Glucuronides of tea catechins: enzymology of biosynthesis and biological activities.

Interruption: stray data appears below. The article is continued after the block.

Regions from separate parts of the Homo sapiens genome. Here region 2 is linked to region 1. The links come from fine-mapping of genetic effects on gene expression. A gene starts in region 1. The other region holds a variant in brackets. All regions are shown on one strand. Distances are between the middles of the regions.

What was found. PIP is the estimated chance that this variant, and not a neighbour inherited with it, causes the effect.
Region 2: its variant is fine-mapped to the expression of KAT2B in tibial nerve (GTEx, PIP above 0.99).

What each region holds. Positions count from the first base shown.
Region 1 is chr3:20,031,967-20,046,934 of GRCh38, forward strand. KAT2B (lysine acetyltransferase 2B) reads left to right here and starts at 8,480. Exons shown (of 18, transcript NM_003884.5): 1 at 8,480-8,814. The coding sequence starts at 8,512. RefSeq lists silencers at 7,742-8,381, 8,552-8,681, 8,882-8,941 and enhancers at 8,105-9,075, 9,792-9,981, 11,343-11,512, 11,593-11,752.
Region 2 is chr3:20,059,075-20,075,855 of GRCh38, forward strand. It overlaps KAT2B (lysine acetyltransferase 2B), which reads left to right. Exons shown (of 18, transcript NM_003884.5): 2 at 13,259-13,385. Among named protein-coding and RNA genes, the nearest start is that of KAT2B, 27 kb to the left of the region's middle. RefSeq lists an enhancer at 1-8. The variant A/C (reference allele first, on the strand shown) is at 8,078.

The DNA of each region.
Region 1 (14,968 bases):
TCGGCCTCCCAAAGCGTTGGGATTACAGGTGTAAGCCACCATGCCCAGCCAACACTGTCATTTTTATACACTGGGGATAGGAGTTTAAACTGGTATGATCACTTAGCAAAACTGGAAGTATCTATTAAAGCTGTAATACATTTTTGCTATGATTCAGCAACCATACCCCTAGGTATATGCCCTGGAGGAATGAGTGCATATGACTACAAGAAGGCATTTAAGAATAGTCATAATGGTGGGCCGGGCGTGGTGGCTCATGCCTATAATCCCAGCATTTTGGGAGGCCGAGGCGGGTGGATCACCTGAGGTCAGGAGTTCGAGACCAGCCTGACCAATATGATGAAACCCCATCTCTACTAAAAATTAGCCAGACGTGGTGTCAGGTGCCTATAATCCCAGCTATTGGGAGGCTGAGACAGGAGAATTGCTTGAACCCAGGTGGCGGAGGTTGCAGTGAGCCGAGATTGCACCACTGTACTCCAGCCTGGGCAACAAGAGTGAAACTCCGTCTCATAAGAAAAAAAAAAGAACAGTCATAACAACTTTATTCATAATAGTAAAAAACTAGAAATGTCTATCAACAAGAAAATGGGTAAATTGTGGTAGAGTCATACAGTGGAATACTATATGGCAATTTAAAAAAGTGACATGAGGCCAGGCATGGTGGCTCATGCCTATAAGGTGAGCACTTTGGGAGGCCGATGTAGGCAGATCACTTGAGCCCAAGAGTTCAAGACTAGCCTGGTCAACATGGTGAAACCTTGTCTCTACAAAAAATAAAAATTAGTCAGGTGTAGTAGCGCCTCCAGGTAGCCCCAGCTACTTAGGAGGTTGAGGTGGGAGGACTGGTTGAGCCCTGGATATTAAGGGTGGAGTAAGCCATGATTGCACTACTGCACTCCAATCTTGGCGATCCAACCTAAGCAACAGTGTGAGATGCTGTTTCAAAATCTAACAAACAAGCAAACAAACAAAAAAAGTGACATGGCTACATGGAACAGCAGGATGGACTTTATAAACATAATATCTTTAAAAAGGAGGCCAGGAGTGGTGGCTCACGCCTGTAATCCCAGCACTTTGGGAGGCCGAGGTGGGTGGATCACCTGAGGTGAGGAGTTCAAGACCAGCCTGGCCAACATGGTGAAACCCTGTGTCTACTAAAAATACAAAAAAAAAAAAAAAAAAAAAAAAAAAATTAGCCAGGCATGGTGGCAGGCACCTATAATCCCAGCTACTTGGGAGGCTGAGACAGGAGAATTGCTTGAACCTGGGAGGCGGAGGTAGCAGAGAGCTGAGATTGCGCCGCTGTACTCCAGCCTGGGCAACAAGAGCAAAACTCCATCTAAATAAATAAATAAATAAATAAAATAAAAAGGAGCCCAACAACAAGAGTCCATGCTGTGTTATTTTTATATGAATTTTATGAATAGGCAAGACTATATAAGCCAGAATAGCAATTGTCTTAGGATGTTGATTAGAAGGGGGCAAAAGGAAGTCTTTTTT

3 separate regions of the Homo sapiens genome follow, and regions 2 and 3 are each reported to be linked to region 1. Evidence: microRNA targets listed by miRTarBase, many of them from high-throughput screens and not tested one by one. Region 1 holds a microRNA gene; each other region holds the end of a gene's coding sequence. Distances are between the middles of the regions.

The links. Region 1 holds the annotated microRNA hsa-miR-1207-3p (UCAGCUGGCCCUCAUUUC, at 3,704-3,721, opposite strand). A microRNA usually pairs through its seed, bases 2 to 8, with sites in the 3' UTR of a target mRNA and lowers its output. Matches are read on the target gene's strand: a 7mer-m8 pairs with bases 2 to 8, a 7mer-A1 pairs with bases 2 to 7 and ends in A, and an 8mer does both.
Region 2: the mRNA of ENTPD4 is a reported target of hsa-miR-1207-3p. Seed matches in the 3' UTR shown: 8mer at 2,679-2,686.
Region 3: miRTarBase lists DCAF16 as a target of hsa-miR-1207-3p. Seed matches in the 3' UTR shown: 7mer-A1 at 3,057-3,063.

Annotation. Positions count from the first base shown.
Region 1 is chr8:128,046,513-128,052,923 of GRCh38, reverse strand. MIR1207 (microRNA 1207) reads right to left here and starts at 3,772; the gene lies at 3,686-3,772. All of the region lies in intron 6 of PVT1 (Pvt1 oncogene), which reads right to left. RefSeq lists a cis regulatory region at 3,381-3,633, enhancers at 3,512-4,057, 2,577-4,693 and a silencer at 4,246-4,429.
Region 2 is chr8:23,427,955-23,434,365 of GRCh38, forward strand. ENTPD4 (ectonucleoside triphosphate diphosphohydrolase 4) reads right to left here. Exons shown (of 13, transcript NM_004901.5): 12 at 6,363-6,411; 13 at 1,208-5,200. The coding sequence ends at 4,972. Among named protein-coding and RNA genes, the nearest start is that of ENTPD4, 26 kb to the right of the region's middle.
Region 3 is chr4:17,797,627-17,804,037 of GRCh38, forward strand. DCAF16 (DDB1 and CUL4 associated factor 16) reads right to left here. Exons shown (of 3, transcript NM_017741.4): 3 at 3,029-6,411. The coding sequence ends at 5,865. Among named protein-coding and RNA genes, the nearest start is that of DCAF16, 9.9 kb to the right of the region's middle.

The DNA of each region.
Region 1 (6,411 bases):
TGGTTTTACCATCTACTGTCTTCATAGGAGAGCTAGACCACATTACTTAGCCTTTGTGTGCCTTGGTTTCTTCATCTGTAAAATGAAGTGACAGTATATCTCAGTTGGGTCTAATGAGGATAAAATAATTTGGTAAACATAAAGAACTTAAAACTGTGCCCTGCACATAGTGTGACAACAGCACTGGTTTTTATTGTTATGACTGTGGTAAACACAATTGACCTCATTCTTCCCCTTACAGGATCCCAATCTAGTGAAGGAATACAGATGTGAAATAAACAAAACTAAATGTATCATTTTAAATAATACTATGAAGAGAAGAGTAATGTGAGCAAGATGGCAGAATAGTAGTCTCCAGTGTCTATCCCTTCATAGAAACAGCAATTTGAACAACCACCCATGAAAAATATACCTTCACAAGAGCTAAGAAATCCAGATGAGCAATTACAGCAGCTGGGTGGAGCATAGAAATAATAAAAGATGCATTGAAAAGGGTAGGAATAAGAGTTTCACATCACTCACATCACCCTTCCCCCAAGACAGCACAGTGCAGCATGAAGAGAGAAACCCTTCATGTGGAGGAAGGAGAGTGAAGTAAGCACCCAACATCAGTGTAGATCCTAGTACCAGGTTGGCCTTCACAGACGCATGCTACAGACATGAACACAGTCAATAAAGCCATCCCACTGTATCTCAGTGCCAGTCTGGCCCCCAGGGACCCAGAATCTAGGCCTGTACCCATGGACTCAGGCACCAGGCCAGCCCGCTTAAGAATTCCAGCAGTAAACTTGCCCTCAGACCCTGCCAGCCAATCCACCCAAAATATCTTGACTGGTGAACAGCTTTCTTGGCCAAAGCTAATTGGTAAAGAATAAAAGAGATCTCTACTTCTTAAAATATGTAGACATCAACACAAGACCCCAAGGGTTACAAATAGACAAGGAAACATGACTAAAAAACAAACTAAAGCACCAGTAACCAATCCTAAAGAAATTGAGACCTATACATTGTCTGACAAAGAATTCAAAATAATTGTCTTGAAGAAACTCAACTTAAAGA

UDP-glucuronosyltransferases (UGTs) are regulated in a species- and tissue-dependent manner by endogenous and environmental factors. The present study was undertaken to further our knowledge about regulation of UGTs in dogs, a species widely used in preclinical safety evaluation. beta-Naphthoflavone (BNF) was selected as a known aryl hydrocarbon receptor agonist and antioxidant-type inducer. The latter group of inducers is intensively investigated as dietary chemoprotectants against colon cancer. Dog UGTs were investigated in comparison with related human UGTs by examples, (i) expression of dog UGT1A6, the first sequenced dog phenol UGT, and (ii) morphine UGT activities, responsible for intestinal and hepatic first-pass metabolism of morphine. The following results were obtained: (i) dog UGT1A6 was found to be constitutively expressed in liver and marginally increased by BNF treatment. Expression was low in small intestine but ca. 6-fold higher in colon than for example in jejunum. Conjugation of 4-methylumbelliferone, one of the substrates of dog UGT1A6, was also enhanced 7-fold in colonic compared to jejunal microsomes. (ii) Compared to the corresponding human tissues, canine 3-O- and 6-O-morphine UGT activities were found to be >10-fold higher in dog liver and ca. 10-fold lower in small intestinal microsomes. Small intestinal morphine and 4-hydroxybiphenyl UGT activities appeared to be moderately (2- to 3-fold) induced by oral treatment with BNF. (iii) In contrast to dogs, morphine UGT activities were found to be similar in homogenates from human enterocytes and liver. The results suggest marked differences in tissue-specific regulation of canine vs. human hepatic and intestinal phenol or morphine UGTs.